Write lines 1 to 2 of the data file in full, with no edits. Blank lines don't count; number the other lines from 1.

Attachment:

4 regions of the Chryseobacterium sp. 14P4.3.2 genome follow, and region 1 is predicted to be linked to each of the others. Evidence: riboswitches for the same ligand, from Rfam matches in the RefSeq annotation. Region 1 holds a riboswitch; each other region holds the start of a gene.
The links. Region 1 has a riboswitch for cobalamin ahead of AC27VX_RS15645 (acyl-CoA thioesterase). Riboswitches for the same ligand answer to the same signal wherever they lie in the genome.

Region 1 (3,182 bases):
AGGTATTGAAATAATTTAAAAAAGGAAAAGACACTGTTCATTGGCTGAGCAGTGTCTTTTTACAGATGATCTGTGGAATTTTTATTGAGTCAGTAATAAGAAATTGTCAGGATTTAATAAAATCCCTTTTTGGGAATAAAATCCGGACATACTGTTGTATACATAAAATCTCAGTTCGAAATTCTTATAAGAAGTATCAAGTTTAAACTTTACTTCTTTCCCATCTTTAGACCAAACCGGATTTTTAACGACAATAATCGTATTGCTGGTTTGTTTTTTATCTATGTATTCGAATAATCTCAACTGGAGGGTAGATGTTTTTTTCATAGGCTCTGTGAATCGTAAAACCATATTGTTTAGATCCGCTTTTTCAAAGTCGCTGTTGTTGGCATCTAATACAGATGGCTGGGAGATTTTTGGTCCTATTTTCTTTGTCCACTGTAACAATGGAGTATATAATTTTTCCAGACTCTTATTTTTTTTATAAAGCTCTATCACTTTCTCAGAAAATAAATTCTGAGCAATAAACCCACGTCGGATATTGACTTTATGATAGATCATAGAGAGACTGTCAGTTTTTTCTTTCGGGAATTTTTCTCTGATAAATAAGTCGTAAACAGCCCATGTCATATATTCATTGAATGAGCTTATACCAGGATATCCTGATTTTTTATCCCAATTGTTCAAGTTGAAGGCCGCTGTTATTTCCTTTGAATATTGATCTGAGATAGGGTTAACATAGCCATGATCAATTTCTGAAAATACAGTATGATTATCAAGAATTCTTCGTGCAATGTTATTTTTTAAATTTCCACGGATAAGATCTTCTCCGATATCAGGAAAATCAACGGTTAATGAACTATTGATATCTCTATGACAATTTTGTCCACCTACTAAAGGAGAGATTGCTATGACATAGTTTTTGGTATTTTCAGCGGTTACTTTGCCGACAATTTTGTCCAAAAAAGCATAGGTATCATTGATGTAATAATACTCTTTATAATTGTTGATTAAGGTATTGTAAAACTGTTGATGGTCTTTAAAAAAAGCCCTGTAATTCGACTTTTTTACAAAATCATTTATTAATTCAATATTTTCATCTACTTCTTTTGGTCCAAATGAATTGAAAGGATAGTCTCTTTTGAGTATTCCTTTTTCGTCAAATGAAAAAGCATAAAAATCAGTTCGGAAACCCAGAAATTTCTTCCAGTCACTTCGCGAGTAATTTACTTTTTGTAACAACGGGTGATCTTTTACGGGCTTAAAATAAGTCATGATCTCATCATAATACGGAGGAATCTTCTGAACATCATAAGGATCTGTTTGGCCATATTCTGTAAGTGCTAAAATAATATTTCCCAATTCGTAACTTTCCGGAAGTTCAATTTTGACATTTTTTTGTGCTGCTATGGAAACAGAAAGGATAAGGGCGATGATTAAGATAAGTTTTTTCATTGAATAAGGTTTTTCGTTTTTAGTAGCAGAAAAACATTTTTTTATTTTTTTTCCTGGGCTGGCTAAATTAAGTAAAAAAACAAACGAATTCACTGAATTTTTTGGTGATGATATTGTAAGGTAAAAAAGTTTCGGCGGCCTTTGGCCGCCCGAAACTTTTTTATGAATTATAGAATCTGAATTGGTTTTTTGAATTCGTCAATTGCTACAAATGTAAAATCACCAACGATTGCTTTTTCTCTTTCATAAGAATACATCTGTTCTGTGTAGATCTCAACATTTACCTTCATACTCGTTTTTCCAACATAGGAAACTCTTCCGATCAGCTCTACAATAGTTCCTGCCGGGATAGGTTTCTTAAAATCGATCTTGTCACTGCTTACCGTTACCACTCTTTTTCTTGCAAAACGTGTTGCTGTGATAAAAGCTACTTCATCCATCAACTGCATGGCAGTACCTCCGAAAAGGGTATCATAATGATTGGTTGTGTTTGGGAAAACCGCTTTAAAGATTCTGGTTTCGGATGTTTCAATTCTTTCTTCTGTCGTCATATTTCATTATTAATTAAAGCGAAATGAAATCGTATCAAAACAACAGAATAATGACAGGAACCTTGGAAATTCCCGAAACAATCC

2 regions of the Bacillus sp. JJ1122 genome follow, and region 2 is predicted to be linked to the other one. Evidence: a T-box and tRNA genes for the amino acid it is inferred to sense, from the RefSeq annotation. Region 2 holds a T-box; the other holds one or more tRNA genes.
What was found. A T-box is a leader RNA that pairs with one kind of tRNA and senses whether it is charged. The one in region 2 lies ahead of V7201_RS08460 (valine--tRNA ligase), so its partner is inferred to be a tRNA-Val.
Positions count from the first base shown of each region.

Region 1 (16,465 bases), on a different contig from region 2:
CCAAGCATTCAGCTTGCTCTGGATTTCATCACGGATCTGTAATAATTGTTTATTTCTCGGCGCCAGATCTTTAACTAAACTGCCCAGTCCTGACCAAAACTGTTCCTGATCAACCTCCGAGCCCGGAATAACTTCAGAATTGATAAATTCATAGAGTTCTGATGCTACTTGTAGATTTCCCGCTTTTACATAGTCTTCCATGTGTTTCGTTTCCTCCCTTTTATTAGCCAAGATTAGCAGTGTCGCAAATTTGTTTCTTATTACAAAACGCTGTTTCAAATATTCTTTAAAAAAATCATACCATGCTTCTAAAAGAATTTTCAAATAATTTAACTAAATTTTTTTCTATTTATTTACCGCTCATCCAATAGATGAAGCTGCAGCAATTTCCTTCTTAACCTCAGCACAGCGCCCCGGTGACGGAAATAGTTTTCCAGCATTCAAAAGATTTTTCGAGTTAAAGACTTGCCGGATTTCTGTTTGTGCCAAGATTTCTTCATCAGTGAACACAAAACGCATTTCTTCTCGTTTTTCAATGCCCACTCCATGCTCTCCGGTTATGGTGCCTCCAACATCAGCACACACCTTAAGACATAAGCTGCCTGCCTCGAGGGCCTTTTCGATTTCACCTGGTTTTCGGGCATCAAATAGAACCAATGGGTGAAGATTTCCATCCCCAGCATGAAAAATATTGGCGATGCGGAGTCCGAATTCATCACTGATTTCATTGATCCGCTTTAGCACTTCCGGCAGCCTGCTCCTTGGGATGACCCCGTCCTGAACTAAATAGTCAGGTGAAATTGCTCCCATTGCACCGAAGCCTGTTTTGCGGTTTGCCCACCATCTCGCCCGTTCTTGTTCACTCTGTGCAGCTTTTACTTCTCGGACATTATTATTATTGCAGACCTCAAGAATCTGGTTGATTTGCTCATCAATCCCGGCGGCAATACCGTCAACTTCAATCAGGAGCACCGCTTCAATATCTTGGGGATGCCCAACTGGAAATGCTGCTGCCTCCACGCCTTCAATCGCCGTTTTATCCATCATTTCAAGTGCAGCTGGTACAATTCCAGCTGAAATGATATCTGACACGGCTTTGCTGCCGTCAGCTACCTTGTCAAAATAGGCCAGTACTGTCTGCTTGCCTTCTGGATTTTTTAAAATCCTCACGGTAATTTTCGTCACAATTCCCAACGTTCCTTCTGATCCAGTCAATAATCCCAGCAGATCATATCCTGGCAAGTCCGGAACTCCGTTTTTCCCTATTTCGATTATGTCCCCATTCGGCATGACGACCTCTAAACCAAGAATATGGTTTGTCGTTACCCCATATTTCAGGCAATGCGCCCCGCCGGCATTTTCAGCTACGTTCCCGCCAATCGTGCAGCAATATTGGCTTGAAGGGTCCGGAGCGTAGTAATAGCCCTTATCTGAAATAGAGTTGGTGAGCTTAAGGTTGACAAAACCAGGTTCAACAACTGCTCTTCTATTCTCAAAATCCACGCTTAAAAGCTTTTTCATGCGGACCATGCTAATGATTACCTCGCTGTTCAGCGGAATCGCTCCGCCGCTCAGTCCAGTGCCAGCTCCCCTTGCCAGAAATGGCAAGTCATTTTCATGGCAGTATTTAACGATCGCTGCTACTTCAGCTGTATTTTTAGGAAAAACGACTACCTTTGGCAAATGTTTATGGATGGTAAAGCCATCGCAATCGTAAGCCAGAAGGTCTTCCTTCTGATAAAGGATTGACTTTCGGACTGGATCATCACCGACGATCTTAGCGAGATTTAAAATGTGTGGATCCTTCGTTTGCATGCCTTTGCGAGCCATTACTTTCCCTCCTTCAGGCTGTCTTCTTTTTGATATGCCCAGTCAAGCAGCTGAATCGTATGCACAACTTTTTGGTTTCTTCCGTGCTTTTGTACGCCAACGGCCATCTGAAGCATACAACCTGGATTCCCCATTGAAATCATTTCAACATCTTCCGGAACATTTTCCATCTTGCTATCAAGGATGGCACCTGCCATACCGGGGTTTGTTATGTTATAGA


4 regions of the Chryseobacterium sp. 14P4.3.2 genome follow, and region 1 is predicted to be linked to each of the others. Evidence: riboswitches for the same ligand, from Rfam matches in the RefSeq annotation. Region 1 holds a riboswitch; each other region holds the start of a gene.
The links. Region 1 has a riboswitch for cobalamin ahead of AC27VX_RS15645 (acyl-CoA thioesterase). Riboswitches for the same ligand answer to the same signal wherever they lie in the genome.